ATLANTA – Norfolk Southern Chief Operating Officer Cindy Sanborn will retire at the end of the year and will be succeeded by Paul Duncan, who is currently senior vice president of transportation and network operations.
“Cindy joined Norfolk Southern during the pandemic and helped us navigate a global supply chain disruption. She strengthened our culture, served as an effective ambassador with our outside stakeholders, and was part of a team effort that has achieved significant improvements in service,” Norfolk Southern CEO Alan Shaw said in a statement today. “Cindy’s impact goes well beyond Norfolk Southern. As the first female chief operating officer of a Class I railroad in the United States, she has been a trailblazer and an inspiration to many in the industry.”
Sanborn previously served as chief operating officer at CSX Transportation, where she worked for 30 years, and vice president of network planning at Union Pacific. She was named NS chief operating officer on Sept. 1, 2020.
“I’m proud of the gains we’ve made in service, safety and culture over the last two and a half years,” Sanborn said in a statement. “As Norfolk Southern prepares to take the next step with our growth strategy, it’s the right time for our next generation of talented operations leaders to take the reins.”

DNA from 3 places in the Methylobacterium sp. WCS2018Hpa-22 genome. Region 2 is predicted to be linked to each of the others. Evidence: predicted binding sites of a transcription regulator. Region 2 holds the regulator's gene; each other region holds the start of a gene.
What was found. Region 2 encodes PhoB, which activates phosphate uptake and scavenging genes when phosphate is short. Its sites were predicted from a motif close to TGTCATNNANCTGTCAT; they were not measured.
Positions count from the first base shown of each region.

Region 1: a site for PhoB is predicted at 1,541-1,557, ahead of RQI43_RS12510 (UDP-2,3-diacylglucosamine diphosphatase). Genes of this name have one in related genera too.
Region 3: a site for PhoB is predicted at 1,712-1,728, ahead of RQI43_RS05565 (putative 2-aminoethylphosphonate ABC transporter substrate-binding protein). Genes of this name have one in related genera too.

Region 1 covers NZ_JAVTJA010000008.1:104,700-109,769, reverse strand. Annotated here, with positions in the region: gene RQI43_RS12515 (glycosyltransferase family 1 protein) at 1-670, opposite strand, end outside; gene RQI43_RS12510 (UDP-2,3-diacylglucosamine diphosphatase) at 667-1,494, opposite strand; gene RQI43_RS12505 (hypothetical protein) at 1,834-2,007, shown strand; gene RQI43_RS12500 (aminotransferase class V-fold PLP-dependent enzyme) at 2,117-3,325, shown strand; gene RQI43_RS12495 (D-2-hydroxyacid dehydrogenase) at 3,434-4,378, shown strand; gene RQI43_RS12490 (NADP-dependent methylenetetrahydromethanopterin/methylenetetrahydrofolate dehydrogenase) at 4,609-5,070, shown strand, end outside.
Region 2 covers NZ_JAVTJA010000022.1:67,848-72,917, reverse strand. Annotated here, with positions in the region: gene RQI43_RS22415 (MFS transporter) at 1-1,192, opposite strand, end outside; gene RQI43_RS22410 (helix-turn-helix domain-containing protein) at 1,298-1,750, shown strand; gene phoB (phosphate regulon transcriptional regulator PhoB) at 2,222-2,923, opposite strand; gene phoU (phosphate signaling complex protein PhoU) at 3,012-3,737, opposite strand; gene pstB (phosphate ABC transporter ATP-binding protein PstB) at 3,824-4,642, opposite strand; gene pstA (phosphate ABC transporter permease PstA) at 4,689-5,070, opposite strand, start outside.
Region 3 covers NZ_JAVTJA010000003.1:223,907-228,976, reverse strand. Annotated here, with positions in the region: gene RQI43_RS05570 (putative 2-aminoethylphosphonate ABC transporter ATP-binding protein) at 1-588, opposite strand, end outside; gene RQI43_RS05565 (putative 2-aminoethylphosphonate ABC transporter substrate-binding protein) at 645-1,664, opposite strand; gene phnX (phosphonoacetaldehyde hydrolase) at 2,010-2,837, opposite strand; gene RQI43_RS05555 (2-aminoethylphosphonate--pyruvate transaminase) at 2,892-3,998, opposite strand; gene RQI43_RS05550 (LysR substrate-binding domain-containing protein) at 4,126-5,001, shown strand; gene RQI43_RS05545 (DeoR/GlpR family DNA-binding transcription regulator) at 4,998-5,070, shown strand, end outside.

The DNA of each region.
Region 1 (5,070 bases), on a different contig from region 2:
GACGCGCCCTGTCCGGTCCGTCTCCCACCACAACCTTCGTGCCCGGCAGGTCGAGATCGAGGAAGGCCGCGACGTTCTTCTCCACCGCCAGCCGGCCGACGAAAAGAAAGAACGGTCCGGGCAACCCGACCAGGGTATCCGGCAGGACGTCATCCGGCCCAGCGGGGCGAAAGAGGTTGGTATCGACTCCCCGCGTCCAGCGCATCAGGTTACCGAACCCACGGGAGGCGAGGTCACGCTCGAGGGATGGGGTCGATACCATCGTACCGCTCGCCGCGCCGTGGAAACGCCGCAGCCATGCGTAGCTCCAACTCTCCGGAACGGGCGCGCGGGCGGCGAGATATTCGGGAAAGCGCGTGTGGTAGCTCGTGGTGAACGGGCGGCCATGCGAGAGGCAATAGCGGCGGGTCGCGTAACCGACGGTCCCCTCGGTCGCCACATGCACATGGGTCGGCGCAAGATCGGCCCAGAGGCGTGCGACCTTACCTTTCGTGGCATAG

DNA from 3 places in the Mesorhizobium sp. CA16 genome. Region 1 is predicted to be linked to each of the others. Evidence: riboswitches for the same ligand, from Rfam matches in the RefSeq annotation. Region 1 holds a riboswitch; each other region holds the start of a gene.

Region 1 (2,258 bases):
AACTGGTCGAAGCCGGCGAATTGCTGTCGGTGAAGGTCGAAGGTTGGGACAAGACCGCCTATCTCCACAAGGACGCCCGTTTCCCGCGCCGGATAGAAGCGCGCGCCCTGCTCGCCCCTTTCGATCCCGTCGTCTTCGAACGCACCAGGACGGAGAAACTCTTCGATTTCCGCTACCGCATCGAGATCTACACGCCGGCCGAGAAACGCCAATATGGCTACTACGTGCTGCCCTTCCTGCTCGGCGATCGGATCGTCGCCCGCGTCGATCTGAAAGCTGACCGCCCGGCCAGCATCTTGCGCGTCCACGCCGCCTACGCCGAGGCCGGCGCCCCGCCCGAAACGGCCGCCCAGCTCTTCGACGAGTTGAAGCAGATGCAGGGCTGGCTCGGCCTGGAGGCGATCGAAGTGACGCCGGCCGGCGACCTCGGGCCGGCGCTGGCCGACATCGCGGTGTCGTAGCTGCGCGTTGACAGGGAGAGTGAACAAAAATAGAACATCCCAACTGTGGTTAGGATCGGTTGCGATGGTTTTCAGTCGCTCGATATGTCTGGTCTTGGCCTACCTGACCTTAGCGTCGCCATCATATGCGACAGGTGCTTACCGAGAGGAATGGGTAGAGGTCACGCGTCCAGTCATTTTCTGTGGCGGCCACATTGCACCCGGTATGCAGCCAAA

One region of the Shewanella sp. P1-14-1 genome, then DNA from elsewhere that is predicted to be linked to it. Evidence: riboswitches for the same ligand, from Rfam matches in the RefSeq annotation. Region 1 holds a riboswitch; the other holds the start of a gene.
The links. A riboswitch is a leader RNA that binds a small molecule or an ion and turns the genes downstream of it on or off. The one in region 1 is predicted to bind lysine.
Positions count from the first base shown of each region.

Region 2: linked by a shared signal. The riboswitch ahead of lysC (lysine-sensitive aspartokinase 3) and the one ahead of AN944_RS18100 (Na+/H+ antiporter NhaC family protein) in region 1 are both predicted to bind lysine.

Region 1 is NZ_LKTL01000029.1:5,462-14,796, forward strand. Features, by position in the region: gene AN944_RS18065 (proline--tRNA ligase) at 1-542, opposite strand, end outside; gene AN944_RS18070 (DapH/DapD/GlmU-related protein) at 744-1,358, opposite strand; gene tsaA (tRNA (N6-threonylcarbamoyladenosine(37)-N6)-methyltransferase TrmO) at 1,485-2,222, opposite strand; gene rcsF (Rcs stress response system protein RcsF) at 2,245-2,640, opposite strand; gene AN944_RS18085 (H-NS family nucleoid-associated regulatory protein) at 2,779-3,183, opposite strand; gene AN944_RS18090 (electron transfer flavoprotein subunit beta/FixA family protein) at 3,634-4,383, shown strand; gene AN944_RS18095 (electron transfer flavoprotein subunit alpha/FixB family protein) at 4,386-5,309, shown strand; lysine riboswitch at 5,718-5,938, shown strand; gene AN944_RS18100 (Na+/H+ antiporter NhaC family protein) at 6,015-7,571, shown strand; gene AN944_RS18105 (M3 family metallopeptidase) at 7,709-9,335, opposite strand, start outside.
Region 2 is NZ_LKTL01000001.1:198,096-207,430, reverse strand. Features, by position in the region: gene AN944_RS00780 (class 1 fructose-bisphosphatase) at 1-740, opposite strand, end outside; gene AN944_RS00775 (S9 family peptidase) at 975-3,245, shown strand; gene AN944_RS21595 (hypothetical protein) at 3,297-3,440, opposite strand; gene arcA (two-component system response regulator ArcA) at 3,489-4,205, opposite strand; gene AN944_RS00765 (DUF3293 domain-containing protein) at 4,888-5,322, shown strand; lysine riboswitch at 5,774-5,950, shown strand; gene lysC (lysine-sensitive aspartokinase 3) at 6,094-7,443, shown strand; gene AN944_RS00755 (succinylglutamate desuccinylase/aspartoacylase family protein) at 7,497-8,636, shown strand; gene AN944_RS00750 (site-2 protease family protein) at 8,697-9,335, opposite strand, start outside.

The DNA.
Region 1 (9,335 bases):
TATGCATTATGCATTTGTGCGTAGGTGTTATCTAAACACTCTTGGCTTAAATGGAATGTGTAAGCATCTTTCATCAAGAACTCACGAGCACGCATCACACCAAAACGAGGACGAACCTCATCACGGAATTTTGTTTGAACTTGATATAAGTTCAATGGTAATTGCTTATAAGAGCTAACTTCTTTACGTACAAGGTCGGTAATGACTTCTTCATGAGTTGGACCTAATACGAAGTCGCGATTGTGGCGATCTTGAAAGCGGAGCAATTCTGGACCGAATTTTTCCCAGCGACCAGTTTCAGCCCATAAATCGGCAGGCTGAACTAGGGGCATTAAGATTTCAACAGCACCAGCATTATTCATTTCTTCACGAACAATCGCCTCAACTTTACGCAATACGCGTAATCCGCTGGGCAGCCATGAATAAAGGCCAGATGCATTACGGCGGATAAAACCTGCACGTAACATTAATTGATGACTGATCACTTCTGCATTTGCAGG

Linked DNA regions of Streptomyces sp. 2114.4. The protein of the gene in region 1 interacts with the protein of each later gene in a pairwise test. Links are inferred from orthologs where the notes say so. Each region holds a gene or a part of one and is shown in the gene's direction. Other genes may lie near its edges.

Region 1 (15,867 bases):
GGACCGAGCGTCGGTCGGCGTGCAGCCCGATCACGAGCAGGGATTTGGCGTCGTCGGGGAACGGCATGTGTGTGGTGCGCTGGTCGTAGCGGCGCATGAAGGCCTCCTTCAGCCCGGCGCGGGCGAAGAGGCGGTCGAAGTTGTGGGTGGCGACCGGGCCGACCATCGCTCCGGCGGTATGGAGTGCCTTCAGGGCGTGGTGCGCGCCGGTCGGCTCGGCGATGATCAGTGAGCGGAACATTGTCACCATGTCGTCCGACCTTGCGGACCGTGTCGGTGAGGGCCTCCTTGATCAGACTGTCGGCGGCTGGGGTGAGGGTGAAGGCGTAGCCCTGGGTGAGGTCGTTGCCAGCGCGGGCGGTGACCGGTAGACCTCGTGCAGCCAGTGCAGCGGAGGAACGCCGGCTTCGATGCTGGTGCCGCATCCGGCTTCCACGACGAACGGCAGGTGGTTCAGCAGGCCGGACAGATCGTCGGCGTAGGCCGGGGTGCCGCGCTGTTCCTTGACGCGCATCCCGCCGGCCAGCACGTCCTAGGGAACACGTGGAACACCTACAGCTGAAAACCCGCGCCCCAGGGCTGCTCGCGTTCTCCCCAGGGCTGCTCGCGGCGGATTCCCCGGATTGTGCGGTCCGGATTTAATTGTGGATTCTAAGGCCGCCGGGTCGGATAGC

Duncan joined NS in March 2022 as vice president of network planning and operations and was promoted in September to senior vice president. He previously was vice president of service design and performance for BNSF Railway.
“Paul is widely respected in the industry as one of the most talented leaders in the next generation of railroad operations executives. He combines a deep understanding of Precision Scheduled Railroading with a strong customer-centric mindset, and appreciates the need to balance service, productivity, and growth,” Shaw said. “Paul is also the right leader to continue our progress engaging our craft railroaders and field supervisors.”
Duncan led the implementation of Norfolk Southern’s TOP | SPG operating plan this year and played a central role in the company’s service recovery effort, the railroad said.